Today’s topic is one that came about after I heard some folks kind of unhappy about using Azure web sites as a platform for SharePoint 2013 provider-hosted apps. The unhappiness as was really just about the fact that you only get 10 Azure web sites for free and some folks were thinking that this meant they could only deploy 10 SharePoint Apps for free then. I had hoped for a better story and so I spent some time rooting around this problem until I got the right combination to fall in place to solve this issue. This post is going to ready like one big list of instructions, but don’t just glance at it and decide it’s too complicated – it’s not! There are a number of things that you need to do up front the first time, but after that (and once you get in the rhythm of doing it once or twice) I think you’ll find it’s a pretty manageable thing. Plus, it’s free – that’s gotta be worth a LITTLE investment of time to understand it. Okay, so let’s get started.
Go to the Azure Management Portal and click on the Web Sites link in the left navigation.
Click on the name of the web site where you want to deploy your SharePoint App.
Click on the "Download the publishing profile" in the right task menu and save the file to your development server.
Open the publishing file in a text editor like notepad.
Scroll to the right until you see the publishUrl that starts with "ftp://". Copy that Url, open your browser, paste it in and navigate to it.
You will get prompted to enter a username and password. Go back to the publishing profile file and copy the FTP username and password out of it. When you're done, the browser should open an FTP session with the Azure web site.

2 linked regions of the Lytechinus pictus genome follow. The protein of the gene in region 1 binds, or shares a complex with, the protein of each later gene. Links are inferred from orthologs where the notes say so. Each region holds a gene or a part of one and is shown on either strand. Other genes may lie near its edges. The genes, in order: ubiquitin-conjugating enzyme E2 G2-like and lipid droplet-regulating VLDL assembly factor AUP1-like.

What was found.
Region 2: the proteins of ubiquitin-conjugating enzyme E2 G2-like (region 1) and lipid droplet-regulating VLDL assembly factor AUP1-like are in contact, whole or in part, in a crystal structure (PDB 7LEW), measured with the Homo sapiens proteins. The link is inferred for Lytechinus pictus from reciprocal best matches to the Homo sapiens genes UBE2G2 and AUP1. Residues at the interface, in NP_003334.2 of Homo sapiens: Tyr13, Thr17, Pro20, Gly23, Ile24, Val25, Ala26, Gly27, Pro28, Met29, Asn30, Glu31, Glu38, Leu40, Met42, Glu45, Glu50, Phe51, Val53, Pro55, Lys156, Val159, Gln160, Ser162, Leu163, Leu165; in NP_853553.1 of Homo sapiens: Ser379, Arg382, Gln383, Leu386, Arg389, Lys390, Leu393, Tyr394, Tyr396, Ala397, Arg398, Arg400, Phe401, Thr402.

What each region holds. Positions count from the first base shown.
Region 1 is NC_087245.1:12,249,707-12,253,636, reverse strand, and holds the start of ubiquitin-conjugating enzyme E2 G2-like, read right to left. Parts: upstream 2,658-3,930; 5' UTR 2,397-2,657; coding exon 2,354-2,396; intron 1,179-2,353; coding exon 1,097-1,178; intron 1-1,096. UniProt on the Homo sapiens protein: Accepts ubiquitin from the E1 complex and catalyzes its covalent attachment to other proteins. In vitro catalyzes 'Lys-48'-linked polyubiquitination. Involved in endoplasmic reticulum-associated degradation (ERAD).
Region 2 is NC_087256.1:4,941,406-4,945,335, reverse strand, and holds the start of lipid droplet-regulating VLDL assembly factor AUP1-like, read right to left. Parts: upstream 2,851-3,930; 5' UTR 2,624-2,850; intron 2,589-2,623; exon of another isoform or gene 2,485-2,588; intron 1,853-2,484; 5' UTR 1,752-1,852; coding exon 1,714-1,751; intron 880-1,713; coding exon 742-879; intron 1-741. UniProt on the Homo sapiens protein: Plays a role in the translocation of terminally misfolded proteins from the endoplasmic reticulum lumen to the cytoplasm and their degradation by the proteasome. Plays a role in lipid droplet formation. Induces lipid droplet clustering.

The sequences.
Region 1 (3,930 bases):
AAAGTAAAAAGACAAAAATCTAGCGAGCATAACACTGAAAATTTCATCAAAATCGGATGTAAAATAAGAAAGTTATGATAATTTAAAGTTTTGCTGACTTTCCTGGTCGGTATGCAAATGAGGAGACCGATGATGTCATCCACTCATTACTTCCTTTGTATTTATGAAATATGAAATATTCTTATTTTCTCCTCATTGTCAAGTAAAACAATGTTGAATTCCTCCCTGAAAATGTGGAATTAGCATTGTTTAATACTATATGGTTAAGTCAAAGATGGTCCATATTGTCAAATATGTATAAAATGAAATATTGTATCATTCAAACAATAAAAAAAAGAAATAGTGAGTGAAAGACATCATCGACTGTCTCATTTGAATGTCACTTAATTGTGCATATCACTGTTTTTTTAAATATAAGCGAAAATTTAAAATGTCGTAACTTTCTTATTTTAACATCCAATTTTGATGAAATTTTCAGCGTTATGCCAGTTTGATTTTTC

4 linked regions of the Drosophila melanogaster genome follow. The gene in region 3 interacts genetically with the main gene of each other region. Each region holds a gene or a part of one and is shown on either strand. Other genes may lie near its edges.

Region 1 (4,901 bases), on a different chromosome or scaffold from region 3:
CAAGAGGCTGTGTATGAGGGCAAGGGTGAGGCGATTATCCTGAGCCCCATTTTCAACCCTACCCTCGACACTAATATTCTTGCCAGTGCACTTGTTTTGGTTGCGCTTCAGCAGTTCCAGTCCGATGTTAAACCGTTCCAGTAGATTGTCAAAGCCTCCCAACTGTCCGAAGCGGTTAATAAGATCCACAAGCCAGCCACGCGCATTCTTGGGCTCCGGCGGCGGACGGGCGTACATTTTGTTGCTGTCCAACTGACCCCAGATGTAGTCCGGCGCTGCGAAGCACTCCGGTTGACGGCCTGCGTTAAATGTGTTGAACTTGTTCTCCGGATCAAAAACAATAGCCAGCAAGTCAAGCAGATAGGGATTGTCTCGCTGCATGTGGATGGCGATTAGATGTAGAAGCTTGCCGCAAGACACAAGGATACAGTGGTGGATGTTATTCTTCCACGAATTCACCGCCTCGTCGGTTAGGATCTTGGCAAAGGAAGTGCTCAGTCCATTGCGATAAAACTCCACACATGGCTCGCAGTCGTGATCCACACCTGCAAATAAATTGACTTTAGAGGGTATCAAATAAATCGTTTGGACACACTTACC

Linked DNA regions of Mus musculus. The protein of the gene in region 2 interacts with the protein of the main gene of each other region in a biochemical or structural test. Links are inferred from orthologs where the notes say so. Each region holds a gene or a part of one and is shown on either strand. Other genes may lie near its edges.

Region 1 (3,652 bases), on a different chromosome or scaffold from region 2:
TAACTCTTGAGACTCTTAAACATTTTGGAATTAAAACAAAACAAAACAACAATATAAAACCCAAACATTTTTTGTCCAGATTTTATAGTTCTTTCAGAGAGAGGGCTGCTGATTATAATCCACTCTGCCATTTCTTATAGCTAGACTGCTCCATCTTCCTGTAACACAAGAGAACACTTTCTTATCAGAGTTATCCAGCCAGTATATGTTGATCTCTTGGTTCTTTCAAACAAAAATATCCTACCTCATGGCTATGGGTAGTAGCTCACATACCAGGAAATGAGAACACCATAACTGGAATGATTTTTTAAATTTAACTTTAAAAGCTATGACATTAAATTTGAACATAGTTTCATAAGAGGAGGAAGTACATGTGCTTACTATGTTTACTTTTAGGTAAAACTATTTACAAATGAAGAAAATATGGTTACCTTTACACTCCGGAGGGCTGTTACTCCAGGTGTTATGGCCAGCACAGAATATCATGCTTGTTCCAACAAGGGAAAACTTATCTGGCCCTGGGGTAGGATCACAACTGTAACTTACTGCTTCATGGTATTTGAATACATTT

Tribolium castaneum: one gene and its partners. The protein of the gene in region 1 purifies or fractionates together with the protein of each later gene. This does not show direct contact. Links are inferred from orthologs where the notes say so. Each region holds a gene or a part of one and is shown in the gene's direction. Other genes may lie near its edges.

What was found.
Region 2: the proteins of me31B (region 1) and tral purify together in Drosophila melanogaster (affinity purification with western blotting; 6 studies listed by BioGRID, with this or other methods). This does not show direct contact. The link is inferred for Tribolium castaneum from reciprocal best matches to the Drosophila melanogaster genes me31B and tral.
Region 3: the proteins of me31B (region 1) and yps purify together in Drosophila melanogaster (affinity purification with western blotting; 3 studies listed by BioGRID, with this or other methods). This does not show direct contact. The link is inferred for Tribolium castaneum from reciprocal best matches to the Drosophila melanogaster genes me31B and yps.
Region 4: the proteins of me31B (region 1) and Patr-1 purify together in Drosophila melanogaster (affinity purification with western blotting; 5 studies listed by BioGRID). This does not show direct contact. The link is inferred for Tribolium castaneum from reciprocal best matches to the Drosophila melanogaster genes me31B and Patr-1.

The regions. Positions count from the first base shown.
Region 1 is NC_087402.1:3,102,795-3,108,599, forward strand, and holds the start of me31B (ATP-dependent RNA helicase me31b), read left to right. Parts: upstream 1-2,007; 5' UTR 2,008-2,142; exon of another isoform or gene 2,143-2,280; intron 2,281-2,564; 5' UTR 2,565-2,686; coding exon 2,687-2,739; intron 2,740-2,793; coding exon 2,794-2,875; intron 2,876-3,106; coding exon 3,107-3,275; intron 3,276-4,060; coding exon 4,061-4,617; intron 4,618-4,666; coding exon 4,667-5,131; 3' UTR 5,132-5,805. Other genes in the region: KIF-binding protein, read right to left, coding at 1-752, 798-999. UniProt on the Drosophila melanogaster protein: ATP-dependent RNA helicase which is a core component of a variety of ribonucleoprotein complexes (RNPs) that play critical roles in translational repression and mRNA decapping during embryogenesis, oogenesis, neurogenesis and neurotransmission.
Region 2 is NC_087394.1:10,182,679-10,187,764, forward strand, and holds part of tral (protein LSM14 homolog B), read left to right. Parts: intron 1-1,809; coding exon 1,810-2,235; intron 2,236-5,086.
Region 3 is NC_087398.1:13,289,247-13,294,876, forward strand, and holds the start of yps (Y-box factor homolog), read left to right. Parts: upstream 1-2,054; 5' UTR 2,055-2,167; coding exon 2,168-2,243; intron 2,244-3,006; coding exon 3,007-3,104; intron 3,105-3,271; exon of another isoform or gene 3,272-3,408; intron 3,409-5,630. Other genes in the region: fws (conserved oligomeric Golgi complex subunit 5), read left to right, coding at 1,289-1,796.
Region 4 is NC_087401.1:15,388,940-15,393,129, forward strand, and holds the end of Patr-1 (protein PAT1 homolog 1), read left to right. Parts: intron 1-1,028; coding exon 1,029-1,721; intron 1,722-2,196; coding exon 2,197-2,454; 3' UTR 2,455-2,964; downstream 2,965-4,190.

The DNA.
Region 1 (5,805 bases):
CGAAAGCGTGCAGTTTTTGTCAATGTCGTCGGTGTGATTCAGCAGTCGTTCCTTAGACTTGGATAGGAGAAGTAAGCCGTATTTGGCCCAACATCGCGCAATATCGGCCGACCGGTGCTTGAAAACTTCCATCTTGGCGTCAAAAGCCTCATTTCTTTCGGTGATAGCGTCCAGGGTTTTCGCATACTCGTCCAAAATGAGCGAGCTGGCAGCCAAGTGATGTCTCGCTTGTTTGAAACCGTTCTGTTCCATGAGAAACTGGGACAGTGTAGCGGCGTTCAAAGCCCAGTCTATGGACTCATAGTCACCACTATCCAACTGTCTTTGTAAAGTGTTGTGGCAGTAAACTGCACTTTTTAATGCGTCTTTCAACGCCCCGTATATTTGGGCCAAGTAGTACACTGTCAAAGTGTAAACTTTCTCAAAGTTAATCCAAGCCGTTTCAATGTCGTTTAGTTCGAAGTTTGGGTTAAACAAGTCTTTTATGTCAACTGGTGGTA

Follow the instructions in the browser window to open the site in File Explorer: press Alt, click View, and then click Open FTP Site in File Explorer.
Right click in the right pane of File Explorer and select New...Folder. Name the folder whatever your virtual directory is going to be named; for this example I'm naming the folder "azurethree".
Go back to the browser and return to the web site dashboard for the Azure Web site.
Click on the Configure link in the top navigation for the web site.
Scroll to the bottom of the page and enter the values for your new virtual path. The "VIRTUAL DIRECTORY" name should be the name you want at the end of the Url for your website. For example, if your Azure web site is at steveapps.azurewebsites.net and you want to have your application Url to be https://steveapps.azurewebsites.net/azurethree, then you would enter "/azurethree" for the VIRTUAL DIRECTORY NAME. For the "PHYSICAL PATH RELATIVE TO SITE ROOT" you should enter "site\wwwroot\yourDirectoryName". Using our "azurethree" example, you would enter "site\wwwroot\azurethree". Finally, MAKE SURE you check the Application box.
Click the SAVE button on the bottom navigation to save your changes.
Go to a site in your o365 tenant and use /_layouts/15/appregnew.aspx to create a new client ID and secret; use the domain of your Azure web site for the App Domain value.
Copy the client ID and paste it into the AppManifest.xml file in your App project and web.config of your web site project.